iv. Majority comes in favor of a brightline rule (unless you’ve hurt it pretty bad, “hot pursuit” d/n give you any possessory rights) on the basis that the opposite rule would engender excessive litigation.
1. may lead to more fights outside of the law and spillover into other areas. Keep social context in mind.
v. Dissent argues that fox hunters would be best placed to decide
1. sort of an institutional competence argument.
2. Would say that if you had a reasonable shot at getting it, it’s yours.
vi. The farmers just wanted the foxes dead, which the hunters might have helped with but the horse and hound hunting method was also destructive to their farmland
vii. Tension between wealthy traditionalists and newcomers
viii. Can also see a rough division between fairness and efficiency justifications. Majority rule is nice for administrative efficiency. Dissent rule seems more fair, and also argues it better serves the public policy of killing foxes (though this is probably incorrect)
b. Popov v. Hayashi
i. Popov wants to argue that the ball is like a wild animal and that his rights vested as soon as it was in his glove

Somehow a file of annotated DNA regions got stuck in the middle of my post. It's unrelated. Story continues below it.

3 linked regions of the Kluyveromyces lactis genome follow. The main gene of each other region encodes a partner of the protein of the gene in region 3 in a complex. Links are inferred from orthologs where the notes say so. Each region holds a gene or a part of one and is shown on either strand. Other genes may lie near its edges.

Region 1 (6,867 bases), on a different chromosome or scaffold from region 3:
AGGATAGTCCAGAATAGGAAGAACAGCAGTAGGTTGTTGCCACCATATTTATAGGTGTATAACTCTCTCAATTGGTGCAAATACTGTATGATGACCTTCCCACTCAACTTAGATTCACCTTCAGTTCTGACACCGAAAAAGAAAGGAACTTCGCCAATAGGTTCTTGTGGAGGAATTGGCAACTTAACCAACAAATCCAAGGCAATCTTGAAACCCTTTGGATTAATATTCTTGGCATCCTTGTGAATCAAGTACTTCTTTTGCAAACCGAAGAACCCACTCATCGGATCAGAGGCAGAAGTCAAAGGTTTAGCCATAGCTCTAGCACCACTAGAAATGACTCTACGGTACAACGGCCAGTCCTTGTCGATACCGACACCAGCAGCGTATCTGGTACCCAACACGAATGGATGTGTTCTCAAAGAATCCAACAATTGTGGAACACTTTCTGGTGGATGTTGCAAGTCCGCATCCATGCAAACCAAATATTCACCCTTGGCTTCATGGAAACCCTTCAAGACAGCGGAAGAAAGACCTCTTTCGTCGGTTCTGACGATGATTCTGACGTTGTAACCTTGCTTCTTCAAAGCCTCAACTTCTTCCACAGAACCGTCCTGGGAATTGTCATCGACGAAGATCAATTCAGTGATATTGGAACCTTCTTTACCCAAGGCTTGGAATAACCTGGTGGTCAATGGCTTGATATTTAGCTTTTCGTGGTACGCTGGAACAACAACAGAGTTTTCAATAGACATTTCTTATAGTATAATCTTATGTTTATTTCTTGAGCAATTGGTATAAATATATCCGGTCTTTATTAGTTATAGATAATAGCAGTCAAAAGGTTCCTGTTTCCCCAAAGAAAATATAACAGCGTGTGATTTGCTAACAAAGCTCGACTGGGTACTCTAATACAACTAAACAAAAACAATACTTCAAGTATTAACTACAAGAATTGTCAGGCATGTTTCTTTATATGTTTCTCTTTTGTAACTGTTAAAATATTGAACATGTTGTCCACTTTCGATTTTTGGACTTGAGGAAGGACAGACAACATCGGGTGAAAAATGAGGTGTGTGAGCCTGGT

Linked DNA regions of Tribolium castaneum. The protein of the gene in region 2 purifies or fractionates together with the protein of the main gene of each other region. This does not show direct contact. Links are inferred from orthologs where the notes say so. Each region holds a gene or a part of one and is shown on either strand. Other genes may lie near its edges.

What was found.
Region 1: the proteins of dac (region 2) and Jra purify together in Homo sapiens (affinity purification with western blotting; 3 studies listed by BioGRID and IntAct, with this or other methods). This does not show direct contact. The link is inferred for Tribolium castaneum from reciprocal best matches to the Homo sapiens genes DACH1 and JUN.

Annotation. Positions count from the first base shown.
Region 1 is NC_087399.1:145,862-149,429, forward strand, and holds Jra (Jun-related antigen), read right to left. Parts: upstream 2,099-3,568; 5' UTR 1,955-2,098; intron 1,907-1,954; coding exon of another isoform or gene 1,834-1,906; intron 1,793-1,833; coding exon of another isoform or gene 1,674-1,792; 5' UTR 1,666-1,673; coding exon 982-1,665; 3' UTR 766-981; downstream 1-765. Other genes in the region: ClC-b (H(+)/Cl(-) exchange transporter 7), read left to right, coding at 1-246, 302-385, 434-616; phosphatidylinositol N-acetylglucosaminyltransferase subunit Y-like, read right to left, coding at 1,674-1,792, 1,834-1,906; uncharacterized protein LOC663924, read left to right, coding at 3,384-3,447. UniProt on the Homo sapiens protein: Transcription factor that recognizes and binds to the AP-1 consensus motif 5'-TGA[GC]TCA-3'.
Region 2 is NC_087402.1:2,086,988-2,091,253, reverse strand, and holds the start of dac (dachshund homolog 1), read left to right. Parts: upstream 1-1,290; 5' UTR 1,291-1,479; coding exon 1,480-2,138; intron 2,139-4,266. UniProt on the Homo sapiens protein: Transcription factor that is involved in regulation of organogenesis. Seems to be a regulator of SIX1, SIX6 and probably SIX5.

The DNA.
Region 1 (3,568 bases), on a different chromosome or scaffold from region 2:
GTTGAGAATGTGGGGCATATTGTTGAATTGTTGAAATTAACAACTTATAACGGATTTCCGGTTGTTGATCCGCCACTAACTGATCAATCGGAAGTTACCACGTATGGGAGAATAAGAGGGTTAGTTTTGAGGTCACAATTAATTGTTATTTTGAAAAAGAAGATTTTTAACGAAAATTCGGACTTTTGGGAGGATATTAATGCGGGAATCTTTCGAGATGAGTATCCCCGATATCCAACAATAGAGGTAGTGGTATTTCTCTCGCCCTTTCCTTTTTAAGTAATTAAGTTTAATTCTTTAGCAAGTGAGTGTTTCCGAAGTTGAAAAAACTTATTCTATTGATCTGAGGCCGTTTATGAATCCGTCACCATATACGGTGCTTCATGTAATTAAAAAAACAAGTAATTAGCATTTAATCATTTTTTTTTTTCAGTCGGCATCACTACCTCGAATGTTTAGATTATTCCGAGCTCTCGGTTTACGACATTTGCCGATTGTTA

ii. Problem is there are intervening wrongdoers. Popov was set upon by what the judge calls “bandits” thus foreclosing his opportunity to complete the catch
iii. Judge rules that both Hayashi and Popov have a superior claim as against the world, but equal claims with one another.
iv. Orders ball sold and proceeds divided.
c. Elliff v. Texon
i. Elliff suing for damages resulting from a blowout gas well drilled by Texon. Sprayed gas and distillate everywhere, lots of which caught fire. Burned for years.
ii. Δ argues that by capture, πs had lost all property rights as soon as the gas migrated off their land
iii. We want to encourage people to invest in drilling, which was the justification for the rule of capture.
iv. Court instead creates a negligence rule, that you cannot waste the oil you take or take it in an reckless or irresponsible way
v. moving a strict rule (capture) to a flexible standard (reasonableness)
vi. Also the new rule mitigates the incentive to bring up the oil too quickly, which was wasteful.
vii. Applying rules to Exxon Valdez v. Fisheries
1. rule of capture – fisheries don’t own the fish ‘til they bring them up, therefore no cause of action
2. however, Exxon’s use of the fish was wasteful
d. Tragedy of the Commons
i. predicated on a rational self-interest model of human nature
ii. solved by private property. internalize the losses, therefore self-enforcing
iii. yet private property exacerbates open-access problems.
iv. idea of a 2nd best morality – want to cooperate but concerned with being taken advantage of. Splits the difference between a pure rational actor model and an idealized virtuous person